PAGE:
Nameless Pasture

In a distant land, in a distant time, the mad arab, Abdul Alhazred, began a horrific journey into the Roba El Kaliyeh (Empty Space), the vast desert of southern Arabia. The time was CE 715 and Alhazred was quite mad. After traversing the ruins of Babylon and the strange subterranean catacombs beneath the archaic ruins of Memphis who would not be? Alhazred, in his demented mind, thought that the vast desert would allow him the peace and tranquility that he so desperately needed. Unfortunately, this was not to be.

As Alhazred traversed the shifting sands, his mind wandered back to the days when he was but a simple cow herdsman. All was well, until that day, the day that he heard a cow utter the following phrase in an ancient tongue: "Ia! Ia! Bob-Sothoth fhtagn! Ph'nglui mglw'nafh Bob-Sothoth wgha-nagl fhtaga!" Ever since that time seventeen years ago Alhazred had not been the same. He had afterward began a vast quest to discover why the cows he had herded had talked and exactly who and what Bob-Sothoth is or was. Alhazred began his quest almost a score of years ago and felt that he was close to the ultimate answer. During his nights with the cows those years past he had heard their urgent mooings. What did they mean? Were the cows possessed of daemons? What in the hell was going on?

As Alhazred continued his bizarre cycle of thought he noticed not the paved stones peeking up at him from the sand below his sandaled feet. Only when he tripped on a large crack did he notice the fragmented pavement beneath him. "What?" thought Alhazred. A road in the middle of a vast expanse of desert? Filled with curiosity Alhazred decided it best to follow the ancient road. Soon darkness overtook the world and day became night.

As the moon climbed higher in the sky he began to see that the slopes of desert began to rise. Urged by an impulse which he could definitely not analyze, Alhazred scrambled with difficulty up the dunes. Upon reaching the top of the tremendous circle of dunes he stood silently, gazing into the stygian depths where no light had yet penetrated.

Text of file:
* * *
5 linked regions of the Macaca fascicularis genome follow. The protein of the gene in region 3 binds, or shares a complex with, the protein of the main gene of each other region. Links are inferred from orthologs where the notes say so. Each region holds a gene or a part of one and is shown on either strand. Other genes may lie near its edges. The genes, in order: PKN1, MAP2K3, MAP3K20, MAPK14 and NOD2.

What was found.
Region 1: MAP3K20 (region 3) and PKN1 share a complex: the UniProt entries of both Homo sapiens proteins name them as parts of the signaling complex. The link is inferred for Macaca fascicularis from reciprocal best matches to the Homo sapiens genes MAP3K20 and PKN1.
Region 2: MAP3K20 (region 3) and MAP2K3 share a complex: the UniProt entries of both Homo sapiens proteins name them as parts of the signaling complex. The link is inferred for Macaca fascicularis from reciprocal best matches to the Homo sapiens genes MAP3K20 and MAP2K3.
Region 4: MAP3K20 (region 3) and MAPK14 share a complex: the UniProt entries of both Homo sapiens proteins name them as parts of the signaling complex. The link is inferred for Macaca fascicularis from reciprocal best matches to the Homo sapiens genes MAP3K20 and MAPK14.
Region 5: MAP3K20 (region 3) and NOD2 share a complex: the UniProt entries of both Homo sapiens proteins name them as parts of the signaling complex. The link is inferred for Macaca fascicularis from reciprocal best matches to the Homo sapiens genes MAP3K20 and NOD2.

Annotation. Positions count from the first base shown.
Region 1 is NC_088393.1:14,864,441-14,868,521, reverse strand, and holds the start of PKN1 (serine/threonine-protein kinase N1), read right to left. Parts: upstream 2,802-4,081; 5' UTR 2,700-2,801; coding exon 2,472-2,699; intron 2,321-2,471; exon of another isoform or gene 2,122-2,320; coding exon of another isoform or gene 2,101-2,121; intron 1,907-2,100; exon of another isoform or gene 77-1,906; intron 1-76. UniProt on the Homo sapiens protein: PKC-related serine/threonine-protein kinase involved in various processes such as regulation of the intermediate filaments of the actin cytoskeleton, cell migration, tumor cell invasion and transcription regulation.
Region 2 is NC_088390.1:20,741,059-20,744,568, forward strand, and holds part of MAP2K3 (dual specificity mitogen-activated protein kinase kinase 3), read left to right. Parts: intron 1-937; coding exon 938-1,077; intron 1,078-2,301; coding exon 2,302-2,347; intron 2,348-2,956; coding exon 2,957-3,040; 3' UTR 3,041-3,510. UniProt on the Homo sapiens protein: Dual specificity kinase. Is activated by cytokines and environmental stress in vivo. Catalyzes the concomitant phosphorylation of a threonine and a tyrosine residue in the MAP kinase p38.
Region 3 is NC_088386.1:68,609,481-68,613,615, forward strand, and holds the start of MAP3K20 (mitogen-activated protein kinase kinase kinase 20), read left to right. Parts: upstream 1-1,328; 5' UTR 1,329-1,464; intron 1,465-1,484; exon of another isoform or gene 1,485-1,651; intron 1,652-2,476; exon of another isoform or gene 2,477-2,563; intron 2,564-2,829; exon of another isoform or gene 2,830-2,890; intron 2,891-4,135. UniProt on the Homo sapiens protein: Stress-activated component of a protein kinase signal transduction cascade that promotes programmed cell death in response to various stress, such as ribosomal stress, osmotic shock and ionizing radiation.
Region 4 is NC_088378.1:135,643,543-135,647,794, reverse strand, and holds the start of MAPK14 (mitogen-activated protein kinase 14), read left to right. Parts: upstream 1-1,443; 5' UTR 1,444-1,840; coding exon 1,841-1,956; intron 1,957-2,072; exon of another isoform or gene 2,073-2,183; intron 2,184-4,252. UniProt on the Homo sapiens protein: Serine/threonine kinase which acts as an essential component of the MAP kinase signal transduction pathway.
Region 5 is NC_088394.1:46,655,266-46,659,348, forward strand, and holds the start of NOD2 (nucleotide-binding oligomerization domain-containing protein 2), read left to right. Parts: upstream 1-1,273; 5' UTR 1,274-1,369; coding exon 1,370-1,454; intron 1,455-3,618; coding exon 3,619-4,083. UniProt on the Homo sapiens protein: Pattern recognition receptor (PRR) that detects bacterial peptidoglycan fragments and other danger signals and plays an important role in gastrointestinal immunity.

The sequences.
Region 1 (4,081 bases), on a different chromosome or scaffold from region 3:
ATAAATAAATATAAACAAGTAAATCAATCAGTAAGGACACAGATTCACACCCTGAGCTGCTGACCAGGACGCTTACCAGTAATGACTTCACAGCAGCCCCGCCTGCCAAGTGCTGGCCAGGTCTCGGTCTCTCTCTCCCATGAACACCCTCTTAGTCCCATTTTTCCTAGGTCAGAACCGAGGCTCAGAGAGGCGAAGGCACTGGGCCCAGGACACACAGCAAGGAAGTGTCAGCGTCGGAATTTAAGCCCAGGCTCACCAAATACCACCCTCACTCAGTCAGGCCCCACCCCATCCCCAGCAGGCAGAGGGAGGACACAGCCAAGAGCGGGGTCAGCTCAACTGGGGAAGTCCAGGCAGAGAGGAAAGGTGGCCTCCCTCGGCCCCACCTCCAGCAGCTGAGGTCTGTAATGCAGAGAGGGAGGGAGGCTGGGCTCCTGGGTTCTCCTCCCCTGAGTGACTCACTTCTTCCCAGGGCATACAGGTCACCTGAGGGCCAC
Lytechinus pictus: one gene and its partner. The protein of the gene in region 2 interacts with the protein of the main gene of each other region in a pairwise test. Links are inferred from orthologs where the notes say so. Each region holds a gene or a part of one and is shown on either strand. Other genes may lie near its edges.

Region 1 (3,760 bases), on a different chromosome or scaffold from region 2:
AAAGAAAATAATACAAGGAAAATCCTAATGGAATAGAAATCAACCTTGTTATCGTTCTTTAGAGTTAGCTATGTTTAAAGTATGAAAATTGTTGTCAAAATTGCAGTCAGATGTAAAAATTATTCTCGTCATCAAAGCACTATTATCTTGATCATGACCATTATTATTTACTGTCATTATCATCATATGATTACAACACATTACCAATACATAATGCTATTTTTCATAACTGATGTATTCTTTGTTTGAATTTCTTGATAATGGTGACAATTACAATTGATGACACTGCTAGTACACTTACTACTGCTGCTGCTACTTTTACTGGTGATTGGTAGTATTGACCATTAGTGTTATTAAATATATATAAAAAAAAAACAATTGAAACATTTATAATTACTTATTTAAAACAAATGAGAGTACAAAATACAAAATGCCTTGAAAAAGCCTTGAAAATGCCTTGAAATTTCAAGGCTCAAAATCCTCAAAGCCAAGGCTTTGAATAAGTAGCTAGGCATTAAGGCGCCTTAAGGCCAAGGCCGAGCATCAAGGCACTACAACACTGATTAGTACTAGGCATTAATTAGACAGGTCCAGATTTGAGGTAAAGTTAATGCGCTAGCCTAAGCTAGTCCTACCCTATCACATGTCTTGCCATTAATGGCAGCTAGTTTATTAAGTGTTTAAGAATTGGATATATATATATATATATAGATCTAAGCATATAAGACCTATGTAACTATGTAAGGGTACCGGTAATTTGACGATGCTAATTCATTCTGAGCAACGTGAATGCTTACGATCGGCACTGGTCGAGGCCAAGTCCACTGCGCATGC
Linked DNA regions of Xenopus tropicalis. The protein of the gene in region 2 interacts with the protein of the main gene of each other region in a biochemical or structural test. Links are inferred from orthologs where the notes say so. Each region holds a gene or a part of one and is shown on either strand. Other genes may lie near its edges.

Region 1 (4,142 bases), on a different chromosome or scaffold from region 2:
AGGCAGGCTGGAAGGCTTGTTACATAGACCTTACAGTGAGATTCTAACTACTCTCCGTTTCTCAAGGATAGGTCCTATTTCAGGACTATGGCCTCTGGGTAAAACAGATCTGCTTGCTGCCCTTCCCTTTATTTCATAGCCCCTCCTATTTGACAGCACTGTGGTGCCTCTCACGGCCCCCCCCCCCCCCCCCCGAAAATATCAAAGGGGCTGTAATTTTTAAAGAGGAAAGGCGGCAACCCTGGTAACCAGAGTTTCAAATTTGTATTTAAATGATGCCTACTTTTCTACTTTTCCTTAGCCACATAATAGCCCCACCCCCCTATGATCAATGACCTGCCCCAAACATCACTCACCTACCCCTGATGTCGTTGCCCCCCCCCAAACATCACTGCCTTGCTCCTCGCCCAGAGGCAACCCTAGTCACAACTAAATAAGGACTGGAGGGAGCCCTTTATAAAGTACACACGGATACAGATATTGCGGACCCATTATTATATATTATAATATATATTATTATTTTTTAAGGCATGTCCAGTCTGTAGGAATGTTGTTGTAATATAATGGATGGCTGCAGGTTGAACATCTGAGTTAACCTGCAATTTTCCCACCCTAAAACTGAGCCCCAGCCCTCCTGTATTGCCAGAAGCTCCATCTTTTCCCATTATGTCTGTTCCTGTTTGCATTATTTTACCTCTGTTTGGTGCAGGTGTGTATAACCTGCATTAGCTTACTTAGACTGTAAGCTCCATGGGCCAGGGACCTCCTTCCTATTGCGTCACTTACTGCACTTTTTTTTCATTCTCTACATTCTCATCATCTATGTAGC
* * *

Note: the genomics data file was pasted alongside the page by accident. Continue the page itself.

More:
All at once his attention was captured by a vast and singular object on the opposite slope, which rose steeply about a hundred yards ahead of him; an object that gleamed brightly in the newly bestowed rays of the ascending moon. He assured himself that it was merely a piece of gigantic stone; but he was conscious of an instinct impression that its contour and position were not altogether the work of Nature. A closer scrutiny filled him with sensations he could not express; for despite its enormous magnitude, and its position in an abyss which had yawned in the middle of a vast desert since the world was young, he perceived beyond a doubt that the strange object was a well-shaped monolith whose massive bulk had known the workmanship and perhaps the worship of living and thinking creatures.

Dazed and frightened, yet not without a certain thrill of the scientist's or archaeologist's delight, Alhazred examined his surroundings more closely. The moon, now near the zenith, shone vividly above the towering steeps that hemmed in the chasm revealed that far below rested a great area of flat land. As he inspected the monolith more closely he noticed that, though eroded by the billowing sands, it was still identifiable as a cow. Footholds were aplenty and Alhazred began the laborious trek downward into the vast chasm.

As Alhazred dropped from a low ledge to the base of the chasm he uttered a slightly audible groan. His feet had hit not sand but wheat. As he regained his feet he surveyed his surroundings. For hundreds of yards the great field reared into the distance — far off he thought that he saw a mass of some sort but it was dark and he was unsure. He slowly set off towards the mass. Somewhere off in the distance he thought he heard the frenzied mooings of some unspeakable Bovine beast, but he convinced himself that it was probably just the wind.